Daughters of Charity leave their mark on Austin
By Peggy Moraczewski
During the Great Depression, Daughters of Charity Sister Philomena Feltz saw Jesus in the eyes of Austin’s poor and knew immediately what God was asking her to do. As supervisor in the dietary kitchen at Seton Infirmary, she opened the back door and started feeding people. Thus began her famous “soup line” and 60 years of service in Austin.
Inspired by the Gospel reading of the loaves and fishes, and with the assistance of other Daughters of Charity and Ladies of Charity, Sister Feltz’ “soup line” expanded to delivering groceries and clothing to needy families. Many people were touched by her ministry during the Depression, but possibly none more than teenager Matt Martinez.
Under her guidance in the Seton kitchen, young Martinez learned how to cook on a large scale. Years later, combining this skill with wife Janie’s incredible talent for cooking, the couple opened Matt’s El Rancho Restaurant in 1952. Recently, this family-owned business celebrated 62 years in Austin. Sister Feltz became a lifetime friend who attended every special family gathering and even helped name their children.
Sister Feltz was the longest serving Daughter of Charity in Austin and received many community accolades, most recently having a street named in her honor in the Mueller development of Austin. An excerpt from her obituary quotes her saying, “We were taught to see Christ in people. And, if you do that, you treat them as you would Christ.” For Sister Feltz (1910-1999), life was not about accolades, but about awareness and a willingness to help the needy.
Sister Gertrude Levy
After working for 77 years, 94-year-old Daughters of Charity Sister Gertrude Levy has no intention of retiring. As part of the Daughters of Charity’s withdrawal from Austin, Sister Levy recently relocated to Indiana.
“People sometimes ask me if I am ready to retire, and I just say no, there’s still too much to do. When it’s time for me to quit, I will die,” she said.
More than 40 years ago, Sister Levy began working in the newly created fundraising department of Seton Hospital in Austin. Knowing she needed God’s help to be successful, she prayed while addressing requests for donations. Reflecting on this practice, God answered her prayers many times over, she said.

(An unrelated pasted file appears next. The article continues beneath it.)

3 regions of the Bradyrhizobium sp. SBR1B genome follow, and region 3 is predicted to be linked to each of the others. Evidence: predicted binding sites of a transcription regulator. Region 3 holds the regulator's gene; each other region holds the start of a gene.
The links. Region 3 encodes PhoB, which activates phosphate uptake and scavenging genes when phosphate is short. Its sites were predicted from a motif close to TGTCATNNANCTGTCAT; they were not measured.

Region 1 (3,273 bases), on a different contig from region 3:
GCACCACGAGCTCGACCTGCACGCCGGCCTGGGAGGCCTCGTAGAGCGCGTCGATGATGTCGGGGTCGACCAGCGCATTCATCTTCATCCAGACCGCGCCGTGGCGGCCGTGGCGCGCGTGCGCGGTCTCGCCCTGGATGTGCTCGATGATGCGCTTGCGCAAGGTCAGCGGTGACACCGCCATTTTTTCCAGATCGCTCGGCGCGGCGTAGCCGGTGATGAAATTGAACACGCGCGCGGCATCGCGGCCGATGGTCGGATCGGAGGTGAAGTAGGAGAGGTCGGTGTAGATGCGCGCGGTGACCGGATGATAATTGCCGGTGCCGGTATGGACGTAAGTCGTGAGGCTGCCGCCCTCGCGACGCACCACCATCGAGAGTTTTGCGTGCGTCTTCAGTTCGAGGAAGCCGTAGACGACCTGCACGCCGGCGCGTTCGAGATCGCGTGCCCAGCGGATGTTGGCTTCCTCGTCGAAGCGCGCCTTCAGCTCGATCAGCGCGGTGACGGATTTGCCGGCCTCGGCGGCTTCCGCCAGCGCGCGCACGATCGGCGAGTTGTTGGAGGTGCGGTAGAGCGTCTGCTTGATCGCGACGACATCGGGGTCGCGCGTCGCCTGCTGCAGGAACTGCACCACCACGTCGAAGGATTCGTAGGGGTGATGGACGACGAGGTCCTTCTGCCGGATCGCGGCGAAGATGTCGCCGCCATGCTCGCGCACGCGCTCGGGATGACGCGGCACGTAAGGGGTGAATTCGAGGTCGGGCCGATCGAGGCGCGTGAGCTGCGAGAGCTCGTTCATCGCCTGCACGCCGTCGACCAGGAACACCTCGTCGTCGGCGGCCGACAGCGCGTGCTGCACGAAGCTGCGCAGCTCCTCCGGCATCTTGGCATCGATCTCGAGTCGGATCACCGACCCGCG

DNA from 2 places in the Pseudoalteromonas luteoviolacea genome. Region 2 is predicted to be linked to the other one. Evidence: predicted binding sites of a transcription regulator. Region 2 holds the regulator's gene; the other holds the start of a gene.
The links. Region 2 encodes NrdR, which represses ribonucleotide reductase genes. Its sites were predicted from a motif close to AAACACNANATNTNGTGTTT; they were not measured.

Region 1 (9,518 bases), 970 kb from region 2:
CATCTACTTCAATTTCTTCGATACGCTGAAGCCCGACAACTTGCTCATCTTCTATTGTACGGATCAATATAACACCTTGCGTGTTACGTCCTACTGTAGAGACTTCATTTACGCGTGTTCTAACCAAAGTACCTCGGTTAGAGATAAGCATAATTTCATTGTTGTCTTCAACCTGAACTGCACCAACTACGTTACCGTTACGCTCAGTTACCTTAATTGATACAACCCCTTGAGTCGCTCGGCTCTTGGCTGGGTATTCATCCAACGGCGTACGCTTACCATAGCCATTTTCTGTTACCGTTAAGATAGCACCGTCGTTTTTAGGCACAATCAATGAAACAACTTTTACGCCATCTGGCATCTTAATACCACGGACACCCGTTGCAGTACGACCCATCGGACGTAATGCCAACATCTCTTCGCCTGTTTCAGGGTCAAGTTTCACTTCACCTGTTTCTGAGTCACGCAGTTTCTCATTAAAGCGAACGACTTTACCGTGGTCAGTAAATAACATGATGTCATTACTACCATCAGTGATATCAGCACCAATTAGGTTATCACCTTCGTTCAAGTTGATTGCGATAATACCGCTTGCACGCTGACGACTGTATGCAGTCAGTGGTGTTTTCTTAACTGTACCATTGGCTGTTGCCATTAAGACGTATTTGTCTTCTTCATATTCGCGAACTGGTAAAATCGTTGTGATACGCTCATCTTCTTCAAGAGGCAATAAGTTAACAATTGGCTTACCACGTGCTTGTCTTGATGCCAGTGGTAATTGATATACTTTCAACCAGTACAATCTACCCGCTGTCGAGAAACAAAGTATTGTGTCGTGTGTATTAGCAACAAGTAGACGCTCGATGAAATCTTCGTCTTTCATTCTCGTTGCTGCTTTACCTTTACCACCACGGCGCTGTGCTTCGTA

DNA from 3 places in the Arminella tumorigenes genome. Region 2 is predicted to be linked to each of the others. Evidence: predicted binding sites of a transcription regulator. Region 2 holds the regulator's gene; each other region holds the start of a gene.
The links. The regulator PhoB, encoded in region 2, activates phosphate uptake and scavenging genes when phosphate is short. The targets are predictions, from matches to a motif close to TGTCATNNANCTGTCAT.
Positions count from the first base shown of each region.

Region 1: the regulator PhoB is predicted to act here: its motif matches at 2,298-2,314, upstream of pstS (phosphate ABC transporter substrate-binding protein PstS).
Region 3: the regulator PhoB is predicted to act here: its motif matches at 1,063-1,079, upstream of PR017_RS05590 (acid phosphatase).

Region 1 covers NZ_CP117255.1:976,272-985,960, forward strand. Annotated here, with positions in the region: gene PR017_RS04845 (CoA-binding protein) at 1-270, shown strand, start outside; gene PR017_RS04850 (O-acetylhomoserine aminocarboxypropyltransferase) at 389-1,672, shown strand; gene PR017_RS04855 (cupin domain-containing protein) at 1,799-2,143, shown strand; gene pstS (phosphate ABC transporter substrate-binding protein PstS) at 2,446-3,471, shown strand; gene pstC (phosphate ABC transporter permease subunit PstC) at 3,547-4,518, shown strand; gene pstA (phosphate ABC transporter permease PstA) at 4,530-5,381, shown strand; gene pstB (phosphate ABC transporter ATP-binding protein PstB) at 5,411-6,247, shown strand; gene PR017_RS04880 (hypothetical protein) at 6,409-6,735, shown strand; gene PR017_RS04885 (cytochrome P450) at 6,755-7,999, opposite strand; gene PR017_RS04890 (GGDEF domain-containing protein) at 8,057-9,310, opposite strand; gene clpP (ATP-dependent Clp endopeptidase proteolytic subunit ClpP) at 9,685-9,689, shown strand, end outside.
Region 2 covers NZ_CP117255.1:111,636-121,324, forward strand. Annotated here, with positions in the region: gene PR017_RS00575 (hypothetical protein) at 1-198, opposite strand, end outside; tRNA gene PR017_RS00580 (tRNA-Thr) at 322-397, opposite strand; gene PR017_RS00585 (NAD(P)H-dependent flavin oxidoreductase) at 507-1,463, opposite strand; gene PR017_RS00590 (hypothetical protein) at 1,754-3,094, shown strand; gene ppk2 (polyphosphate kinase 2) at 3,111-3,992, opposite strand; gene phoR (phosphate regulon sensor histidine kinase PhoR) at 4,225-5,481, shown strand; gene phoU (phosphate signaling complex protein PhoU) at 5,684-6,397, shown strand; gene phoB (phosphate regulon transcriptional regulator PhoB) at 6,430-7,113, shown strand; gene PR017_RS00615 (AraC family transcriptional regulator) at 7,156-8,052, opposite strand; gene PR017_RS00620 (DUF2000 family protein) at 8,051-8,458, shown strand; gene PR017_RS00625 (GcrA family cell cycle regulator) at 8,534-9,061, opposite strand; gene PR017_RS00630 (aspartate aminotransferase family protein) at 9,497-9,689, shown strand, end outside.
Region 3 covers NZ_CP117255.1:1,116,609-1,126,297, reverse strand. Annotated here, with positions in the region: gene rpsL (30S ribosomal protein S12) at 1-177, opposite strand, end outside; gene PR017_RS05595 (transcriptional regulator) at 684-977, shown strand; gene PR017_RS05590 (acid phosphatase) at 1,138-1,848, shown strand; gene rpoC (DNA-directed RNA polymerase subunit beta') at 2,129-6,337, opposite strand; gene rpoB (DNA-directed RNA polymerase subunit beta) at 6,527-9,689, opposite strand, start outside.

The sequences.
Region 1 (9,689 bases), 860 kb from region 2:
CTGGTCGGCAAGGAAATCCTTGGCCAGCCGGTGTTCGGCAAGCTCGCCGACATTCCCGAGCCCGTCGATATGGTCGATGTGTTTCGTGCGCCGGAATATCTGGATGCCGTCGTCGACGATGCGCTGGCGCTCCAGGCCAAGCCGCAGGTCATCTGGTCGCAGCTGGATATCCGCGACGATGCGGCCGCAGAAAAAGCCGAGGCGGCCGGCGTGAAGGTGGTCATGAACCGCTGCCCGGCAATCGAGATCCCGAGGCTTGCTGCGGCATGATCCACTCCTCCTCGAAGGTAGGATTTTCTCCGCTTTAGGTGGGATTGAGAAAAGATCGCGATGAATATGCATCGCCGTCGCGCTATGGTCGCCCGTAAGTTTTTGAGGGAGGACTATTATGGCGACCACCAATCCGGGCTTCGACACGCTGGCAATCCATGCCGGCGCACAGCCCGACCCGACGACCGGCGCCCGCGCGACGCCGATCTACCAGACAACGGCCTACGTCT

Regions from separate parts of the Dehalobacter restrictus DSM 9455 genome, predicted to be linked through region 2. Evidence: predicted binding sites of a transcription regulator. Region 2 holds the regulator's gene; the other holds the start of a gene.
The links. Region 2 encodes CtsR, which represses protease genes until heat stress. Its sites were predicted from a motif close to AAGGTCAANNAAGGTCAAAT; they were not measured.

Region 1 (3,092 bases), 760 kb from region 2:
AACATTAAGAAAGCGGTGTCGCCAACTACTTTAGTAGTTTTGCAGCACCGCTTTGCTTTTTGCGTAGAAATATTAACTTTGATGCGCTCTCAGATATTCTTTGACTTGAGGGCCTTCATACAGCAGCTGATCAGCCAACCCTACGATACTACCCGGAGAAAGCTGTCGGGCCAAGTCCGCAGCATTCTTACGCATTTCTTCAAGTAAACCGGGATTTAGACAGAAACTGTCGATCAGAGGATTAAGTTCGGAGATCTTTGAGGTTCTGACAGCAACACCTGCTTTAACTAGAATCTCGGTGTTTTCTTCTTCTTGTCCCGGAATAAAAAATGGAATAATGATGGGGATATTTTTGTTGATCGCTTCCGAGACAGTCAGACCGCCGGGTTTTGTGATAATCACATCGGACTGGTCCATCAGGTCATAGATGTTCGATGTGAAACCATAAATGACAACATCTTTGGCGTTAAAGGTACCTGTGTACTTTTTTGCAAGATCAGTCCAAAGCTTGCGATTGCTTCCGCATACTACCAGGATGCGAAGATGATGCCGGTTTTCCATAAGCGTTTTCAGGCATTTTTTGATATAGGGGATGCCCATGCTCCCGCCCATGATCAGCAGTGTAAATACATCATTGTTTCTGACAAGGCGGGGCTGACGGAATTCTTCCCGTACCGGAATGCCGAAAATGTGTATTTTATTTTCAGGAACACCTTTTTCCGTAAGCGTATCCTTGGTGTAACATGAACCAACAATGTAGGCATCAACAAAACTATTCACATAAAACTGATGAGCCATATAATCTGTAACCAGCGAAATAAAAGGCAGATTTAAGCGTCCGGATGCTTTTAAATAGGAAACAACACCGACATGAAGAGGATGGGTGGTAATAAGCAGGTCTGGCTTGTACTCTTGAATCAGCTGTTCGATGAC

During her first year on the job in 1972, a man approached her and said he wished to make a donation to Seton as an anniversary gift to his wife. His generosity provided more than financial support. It gave Sister Levy the needed encouragement and confidence that she was doing the right thing.
A few years later, as part of the Seton fundraising staff tasked with raising $1.5 million to build a neonatal intensive care unit, Sister Levy went to work writing personal letters to potential donors. Within months, this once considered unattainable goal was met. No other Austin charity had raised more than $1 million dollars prior to that time.
Although diminutive in stature, Sister Levy proved to be a powerhouse in fundraising. On her 80th birthday, an endowment fund was created in her honor. She considers this fund a tremendous blessing, knowing it will serve the poor of Central Texas for many generations to come.
Sister Levy currently resides in Indiana with one of her biological sisters, also a Daughter of Charity. Her plans include volunteering at St. Mary’s Hospital in Evansville.
Mass of Thanksgiving
A farewell Mass for the Daughters of Charity will be celebrated July 11 at 3 p.m. at St. Vincent de Paul Parish in Austin. Bishop Joe Vásquez will celebrate Mass in thanksgiving for the Daughters of Charity who have ministered in the Diocese of Austin throughout the years. All the Daughters who served Central Texas over the years have been invited.